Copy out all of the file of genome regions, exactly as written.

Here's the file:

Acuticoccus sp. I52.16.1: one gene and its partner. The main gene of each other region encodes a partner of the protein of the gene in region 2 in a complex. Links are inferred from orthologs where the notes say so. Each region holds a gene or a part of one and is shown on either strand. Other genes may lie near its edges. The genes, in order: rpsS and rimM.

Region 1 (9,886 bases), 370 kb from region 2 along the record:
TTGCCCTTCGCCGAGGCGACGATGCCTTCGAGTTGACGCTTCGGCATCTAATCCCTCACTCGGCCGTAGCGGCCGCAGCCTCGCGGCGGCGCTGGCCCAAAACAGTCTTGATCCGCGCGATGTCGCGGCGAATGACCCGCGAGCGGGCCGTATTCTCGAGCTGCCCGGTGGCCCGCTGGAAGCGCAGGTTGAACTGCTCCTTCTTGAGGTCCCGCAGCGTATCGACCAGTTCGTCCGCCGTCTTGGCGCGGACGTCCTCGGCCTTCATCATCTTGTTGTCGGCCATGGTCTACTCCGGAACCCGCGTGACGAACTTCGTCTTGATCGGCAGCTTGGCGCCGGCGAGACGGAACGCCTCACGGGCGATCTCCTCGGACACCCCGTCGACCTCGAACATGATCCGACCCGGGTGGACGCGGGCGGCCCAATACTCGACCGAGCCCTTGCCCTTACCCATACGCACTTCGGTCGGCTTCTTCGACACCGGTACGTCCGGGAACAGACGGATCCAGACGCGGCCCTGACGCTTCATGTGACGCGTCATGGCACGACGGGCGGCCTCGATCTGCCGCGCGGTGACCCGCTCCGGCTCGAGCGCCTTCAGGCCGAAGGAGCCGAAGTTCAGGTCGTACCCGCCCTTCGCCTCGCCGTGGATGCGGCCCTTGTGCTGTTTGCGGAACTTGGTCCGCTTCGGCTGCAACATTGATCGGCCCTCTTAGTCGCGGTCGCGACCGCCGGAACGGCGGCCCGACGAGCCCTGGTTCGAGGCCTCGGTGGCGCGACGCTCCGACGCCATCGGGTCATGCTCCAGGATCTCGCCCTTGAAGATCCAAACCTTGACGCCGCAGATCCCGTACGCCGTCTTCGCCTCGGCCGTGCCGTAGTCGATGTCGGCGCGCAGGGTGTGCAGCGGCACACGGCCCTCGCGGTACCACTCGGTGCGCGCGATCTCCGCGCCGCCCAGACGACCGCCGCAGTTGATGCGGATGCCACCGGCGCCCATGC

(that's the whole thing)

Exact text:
Acuticoccus sp. I52.16.1: one gene and its partner. The main gene of each other region encodes a partner of the protein of the gene in region 2 in a complex. Links are inferred from orthologs where the notes say so. Each region holds a gene or a part of one and is shown on either strand. Other genes may lie near its edges. The genes, in order: rpsS and rimM.

Region 1 (9,886 bases), 370 kb from region 2 along the record:
TTGCCCTTCGCCGAGGCGACGATGCCTTCGAGTTGACGCTTCGGCATCTAATCCCTCACTCGGCCGTAGCGGCCGCAGCCTCGCGGCGGCGCTGGCCCAAAACAGTCTTGATCCGCGCGATGTCGCGGCGAATGACCCGCGAGCGGGCCGTATTCTCGAGCTGCCCGGTGGCCCGCTGGAAGCGCAGGTTGAACTGCTCCTTCTTGAGGTCCCGCAGCGTATCGACCAGTTCGTCCGCCGTCTTGGCGCGGACGTCCTCGGCCTTCATCATCTTGTTGTCGGCCATGGTCTACTCCGGAACCCGCGTGACGAACTTCGTCTTGATCGGCAGCTTGGCGCCGGCGAGACGGAACGCCTCACGGGCGATCTCCTCGGACACCCCGTCGACCTCGAACATGATCCGACCCGGGTGGACGCGGGCGGCCCAATACTCGACCGAGCCCTTGCCCTTACCCATACGCACTTCGGTCGGCTTCTTCGACACCGGTACGTCCGGGAACAGACGGATCCAGACGCGGCCCTGACGCTTCATGTGACGCGTCATGGCACGACGGGCGGCCTCGATCTGCCGCGCGGTGACCCGCTCCGGCTCGAGCGCCTTCAGGCCGAAGGAGCCGAAGTTCAGGTCGTACCCGCCCTTCGCCTCGCCGTGGATGCGGCCCTTGTGCTGTTTGCGGAACTTGGTCCGCTTCGGCTGCAACATTGATCGGCCCTCTTAGTCGCGGTCGCGACCGCCGGAACGGCGGCCCGACGAGCCCTGGTTCGAGGCCTCGGTGGCGCGACGCTCCGACGCCATCGGGTCATGCTCCAGGATCTCGCCCTTGAAGATCCAAACCTTGACGCCGCAGATCCCGTACGCCGTCTTCGCCTCGGCCGTGCCGTAGTCGATGTCGGCGCGCAGGGTGTGCAGCGGCACACGGCCCTCGCGGTACCACTCGGTGCGCGCGATCTCCGCGCCGCCCAGACGACCGCCGCAGTTGATGCGGATGCCACCGGCGCCCATGC